Briwydd felen, common milkwort, dark green fritillary, eyebright, Galium verum, Great Pied hoverfly, Lady's bedstraw, meadow wildflowers, Sicus ferrugineus, strangalia maculata, sulphur beetle, thick-headed flies, wild thyme
July 3rd – Bryn Euryn
Frothy sunshine-yellow Lady’s Bedstraw brightens the grass and on this warm sunny day scents the air with the delicate fragrance of fresh-cut hay.
Lady’s Bedstraw-Galium verum; Welsh-Briwydd felen
Flowering: June to September
Medieval legend has it that the Virgin Mary lay on a bed of Lady’s Bedstraw in the stable of the inn in Bethlehem, as the donkeys had eaten all the other fodder. It is from this legend that the common name for the plant was taken, and also led to the belief that a woman lying on Lady’s Bedstraw would have a safe and easy childbirth.
Lady’s Bedstraw is a plant of dry grassland, dry banks, downs and old established sand-dunes. On warm sunny days the air surrounding the frothy yellow flowerheads is deliciously fragranced with the scent of lightly perfumed fresh hay. Lady’s bedstraw is a food source for the huge Elephant hawk-moth caterpillar, then is favoured by the adult moths as a rich source of nectar. The migrant Humming-bird Hawk Moths are attracted to it too.
Lady’s Bedstraw was once one of the most useful of the meadow flowers; it was commonly used as a ‘strewing herb’, a natural form of air-freshening and for stuffing mattresses. In the north of England the yellow flowers were once used to curdle milk, giving rise to several associated names such as cheese rennet and cheese renning. The leaves and stems yield a yellow dye and the roots a red dye; it was said that when cattle feed on it, it reddens their bones.
Lady’s Bedstraw contains the chemical coumarin, used in the drug dicouramol, which will prevent the blood clotting. In herbal medicine it was claimed the herb was a remedy for for urinary diseases, epilepsy and gout.
Keeled garlic, whose flowers attract Common Blue butterflies and the long stand of Hemp Agrimony on the woodland edge are in bud.
There are tiny acorns on the Oaks; stalked ones on the Pedunculate Oaks and tight-to-the-twig ones on the Sessile Oaks.
Up here on the near-summit rocky cliffs I spot a single lovely Grayling. It settles on a warmed rock close by and I manage to catch it before it folds away the orange markings on its upper wings.
I am fascinated by the butterfly’s cryptic camouflage, its ability to melt into the rocks it settles on to bask. If I take my eyes off it I have to wait until it flits off again to relocate it. Unless it lands on my shoe!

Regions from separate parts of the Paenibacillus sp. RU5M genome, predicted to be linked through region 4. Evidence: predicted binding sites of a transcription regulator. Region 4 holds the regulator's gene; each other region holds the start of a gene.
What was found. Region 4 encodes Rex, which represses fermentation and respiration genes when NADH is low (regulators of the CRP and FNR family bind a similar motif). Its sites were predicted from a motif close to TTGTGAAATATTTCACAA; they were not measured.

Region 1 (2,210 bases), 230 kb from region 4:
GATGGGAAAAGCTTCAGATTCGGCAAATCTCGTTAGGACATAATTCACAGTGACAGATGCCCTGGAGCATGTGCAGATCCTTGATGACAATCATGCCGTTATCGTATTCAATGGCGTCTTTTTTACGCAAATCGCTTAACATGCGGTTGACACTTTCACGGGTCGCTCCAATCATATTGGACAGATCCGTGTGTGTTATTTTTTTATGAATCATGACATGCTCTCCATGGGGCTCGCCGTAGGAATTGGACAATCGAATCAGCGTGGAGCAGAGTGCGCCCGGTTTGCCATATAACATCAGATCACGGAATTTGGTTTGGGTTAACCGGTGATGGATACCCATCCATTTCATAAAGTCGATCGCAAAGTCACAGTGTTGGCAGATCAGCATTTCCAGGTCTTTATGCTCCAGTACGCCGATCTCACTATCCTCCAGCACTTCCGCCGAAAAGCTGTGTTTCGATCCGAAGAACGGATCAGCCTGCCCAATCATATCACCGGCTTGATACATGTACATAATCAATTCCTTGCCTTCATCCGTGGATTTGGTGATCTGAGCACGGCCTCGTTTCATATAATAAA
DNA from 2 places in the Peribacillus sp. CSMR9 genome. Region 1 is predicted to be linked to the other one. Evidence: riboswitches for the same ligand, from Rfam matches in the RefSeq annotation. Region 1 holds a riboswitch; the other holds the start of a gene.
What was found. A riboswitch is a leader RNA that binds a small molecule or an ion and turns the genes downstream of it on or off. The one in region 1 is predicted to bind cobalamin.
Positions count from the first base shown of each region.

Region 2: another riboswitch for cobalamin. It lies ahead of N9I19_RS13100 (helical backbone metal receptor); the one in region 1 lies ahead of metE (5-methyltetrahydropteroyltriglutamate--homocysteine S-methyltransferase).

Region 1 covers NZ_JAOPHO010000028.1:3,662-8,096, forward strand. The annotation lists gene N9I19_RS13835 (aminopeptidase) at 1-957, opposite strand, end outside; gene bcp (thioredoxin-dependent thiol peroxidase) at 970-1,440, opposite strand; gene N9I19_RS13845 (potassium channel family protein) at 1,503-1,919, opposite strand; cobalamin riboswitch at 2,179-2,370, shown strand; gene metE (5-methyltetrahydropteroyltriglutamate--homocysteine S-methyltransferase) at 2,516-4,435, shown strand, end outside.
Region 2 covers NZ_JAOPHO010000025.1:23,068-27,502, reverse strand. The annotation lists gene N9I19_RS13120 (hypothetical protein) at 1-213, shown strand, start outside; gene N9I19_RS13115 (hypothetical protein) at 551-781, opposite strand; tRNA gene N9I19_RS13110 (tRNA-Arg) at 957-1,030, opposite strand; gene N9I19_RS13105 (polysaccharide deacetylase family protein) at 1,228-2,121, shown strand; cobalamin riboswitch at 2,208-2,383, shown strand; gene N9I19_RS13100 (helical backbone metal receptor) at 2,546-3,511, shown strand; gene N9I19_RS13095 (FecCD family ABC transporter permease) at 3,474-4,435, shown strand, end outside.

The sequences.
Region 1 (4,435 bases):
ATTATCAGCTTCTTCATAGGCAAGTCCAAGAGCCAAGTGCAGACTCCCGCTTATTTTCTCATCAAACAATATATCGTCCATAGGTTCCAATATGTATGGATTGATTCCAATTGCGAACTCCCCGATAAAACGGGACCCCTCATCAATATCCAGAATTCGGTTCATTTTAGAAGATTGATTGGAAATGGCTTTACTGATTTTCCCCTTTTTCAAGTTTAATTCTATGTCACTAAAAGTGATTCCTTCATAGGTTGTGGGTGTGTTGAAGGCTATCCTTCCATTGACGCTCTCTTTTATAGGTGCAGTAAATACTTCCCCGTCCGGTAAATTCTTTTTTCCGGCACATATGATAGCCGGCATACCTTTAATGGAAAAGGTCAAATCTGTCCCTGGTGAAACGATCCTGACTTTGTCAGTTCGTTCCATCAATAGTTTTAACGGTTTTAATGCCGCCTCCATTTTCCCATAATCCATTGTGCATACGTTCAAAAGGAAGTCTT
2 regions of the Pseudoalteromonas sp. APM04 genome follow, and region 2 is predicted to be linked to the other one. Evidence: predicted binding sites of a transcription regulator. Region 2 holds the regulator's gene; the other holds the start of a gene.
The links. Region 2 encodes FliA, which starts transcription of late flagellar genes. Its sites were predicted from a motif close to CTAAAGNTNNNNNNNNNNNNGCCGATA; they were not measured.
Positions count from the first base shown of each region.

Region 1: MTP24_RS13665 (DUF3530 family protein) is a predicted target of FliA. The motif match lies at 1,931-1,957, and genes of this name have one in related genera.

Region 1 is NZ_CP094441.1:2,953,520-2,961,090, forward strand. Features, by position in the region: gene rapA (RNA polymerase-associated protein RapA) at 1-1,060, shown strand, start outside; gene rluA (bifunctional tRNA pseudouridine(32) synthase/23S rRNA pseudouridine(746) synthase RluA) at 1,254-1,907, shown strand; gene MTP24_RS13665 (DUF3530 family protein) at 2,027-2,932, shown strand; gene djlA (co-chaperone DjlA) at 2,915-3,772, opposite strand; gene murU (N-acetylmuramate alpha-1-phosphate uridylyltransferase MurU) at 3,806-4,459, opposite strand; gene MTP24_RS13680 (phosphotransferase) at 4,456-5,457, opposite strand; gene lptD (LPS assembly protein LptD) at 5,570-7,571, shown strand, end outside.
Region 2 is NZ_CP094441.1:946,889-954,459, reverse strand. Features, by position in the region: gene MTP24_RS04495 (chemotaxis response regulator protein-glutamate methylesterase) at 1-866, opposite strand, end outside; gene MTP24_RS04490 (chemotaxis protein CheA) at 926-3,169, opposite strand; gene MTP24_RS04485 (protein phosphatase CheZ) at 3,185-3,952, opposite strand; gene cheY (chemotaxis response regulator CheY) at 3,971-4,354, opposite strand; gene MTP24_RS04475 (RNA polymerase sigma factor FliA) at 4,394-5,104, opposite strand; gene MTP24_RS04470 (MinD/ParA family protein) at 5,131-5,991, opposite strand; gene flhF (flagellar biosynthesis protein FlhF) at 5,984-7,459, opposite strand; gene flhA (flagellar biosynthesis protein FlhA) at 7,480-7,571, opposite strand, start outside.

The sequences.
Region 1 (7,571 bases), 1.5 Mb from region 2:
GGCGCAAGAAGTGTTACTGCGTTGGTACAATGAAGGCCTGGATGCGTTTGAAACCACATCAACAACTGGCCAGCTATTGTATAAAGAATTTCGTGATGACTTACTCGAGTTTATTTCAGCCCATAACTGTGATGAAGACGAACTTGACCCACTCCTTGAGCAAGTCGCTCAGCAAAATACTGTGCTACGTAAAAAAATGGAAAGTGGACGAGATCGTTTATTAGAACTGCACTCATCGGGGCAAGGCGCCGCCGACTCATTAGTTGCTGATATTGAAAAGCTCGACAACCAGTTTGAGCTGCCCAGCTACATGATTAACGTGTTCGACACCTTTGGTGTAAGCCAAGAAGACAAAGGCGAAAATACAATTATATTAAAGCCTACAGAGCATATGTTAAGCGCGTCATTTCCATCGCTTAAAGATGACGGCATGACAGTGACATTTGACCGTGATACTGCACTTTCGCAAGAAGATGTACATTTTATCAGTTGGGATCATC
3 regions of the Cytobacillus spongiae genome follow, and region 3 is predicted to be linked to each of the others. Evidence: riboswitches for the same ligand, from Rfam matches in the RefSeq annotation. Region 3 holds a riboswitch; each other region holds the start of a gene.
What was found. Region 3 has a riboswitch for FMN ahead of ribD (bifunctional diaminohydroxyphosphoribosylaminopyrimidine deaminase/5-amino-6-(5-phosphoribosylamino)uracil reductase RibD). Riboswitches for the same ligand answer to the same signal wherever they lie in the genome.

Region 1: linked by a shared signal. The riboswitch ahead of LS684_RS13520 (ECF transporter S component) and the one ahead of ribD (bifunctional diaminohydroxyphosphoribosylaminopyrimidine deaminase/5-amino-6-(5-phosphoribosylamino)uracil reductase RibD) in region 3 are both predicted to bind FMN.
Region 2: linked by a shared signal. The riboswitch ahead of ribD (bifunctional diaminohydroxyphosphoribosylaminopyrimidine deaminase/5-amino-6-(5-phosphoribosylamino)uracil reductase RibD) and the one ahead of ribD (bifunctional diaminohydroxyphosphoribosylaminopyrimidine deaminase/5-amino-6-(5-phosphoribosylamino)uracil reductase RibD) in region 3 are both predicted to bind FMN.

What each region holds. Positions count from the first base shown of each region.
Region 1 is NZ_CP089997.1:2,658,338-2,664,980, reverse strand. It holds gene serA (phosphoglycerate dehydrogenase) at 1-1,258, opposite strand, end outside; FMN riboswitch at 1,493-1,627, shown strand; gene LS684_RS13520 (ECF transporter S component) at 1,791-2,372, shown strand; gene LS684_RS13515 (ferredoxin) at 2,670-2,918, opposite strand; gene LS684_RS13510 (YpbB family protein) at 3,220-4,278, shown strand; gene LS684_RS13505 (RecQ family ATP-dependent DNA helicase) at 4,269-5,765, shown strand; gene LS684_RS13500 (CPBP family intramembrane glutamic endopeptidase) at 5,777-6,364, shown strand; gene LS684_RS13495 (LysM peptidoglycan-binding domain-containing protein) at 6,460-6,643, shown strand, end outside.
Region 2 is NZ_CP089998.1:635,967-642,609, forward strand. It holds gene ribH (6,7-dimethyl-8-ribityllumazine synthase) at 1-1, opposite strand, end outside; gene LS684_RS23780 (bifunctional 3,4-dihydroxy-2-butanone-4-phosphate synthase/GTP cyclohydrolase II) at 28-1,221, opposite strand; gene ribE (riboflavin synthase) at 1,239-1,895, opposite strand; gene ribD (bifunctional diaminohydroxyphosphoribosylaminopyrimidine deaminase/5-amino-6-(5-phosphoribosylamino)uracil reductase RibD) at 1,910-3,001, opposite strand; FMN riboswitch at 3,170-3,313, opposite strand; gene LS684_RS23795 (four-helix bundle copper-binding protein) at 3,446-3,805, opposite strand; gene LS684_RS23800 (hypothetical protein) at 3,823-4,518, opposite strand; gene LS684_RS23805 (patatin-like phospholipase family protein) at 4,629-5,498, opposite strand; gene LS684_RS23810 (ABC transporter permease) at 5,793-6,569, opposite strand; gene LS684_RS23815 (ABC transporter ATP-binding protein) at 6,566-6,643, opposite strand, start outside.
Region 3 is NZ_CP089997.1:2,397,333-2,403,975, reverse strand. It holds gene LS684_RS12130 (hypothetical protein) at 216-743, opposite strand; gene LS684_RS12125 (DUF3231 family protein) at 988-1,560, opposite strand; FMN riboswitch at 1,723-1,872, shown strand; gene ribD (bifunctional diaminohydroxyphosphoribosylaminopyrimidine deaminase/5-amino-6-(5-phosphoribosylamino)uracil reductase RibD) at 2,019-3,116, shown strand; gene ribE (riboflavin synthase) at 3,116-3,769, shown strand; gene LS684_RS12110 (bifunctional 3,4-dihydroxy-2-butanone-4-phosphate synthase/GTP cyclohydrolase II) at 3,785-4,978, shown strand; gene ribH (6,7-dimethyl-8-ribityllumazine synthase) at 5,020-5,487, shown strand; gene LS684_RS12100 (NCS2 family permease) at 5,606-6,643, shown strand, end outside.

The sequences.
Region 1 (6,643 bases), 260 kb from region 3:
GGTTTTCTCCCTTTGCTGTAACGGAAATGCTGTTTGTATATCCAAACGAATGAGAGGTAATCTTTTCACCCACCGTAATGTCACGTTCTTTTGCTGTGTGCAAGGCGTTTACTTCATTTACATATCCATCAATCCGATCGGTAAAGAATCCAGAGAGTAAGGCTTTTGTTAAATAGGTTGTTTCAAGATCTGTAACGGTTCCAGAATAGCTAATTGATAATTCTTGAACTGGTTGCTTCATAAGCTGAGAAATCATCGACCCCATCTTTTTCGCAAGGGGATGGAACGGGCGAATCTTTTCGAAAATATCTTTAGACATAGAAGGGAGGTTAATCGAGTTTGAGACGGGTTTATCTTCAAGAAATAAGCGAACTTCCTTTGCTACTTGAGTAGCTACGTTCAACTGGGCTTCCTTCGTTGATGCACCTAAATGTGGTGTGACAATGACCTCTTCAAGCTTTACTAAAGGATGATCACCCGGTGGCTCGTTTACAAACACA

I was keen to get a good number of shots of this obliging subject, as in this location at least their appearances are not always predictable.This year I’ve had a few sightings, last year none at all. After a few minutes of following it from rock to rock I realised the butterfly had no immediate plans to go far, so I relaxed a little and sat for a while on a patch of grass.
There’s a whole other realm cuched down in these often- dry grassy-rocky areas. In the little patch where I chose to sit Common Milkwort was growing through Wild Thyme in a rocky crevice and nearby the tiny yellow dots of a creeping Hop Trefoil marked its presence, punctuated with taller purple-leaved Eyebright.
I spotted a bright yellow-green beetle scurrying through the vegetation, thinking this must appear to him to be a veritable jungle. I had wondered what Sulphur beetles got up to when not gorging on hogweed.
There were large mushroom-like fungi growing amongst the grass here. Many were clearly being eaten by something – voles, mice? Maybe even slugs or snails.
Then, further down the slope, the very thing I had been crossing my fingers hoping to see- a flash of orange that was a Dark Green Fritillary taking off vertically from a Common Orchid.
There is a small colony of these lovely fritillaries here; the most I’ve ever seen at the same time in a season was 10-12. That year the Knapweed and Scabious they prefer to nectar on, were more fully in flower than now . Thus far I have seen only two at the same time. Today there was just the one. I hope there are a few more to come. The butterfly returned to nectar on one of a few Knapweed flowers fully opened. It shared the space with a chunky insect I am trying to find the identity of.
The fritillaries are large, fast flying and tricky to approach. Sensibly they have also based themselves within a particularly brambly, steep and uneven part of the hill that restricts access. That means grabbing images as and when you can – but I like that, it keeps them ‘real’, so you see the butterfly as I did – mostly through a grass curtain.
From the Fritillary patch to the bramble patch and sightings of Small Heath, a couple of Ringlets, a Large Skipper, Speckled Woods and hoverflies.
And to finish with a flourish, one of my favourite beetles, Strangalia maculata.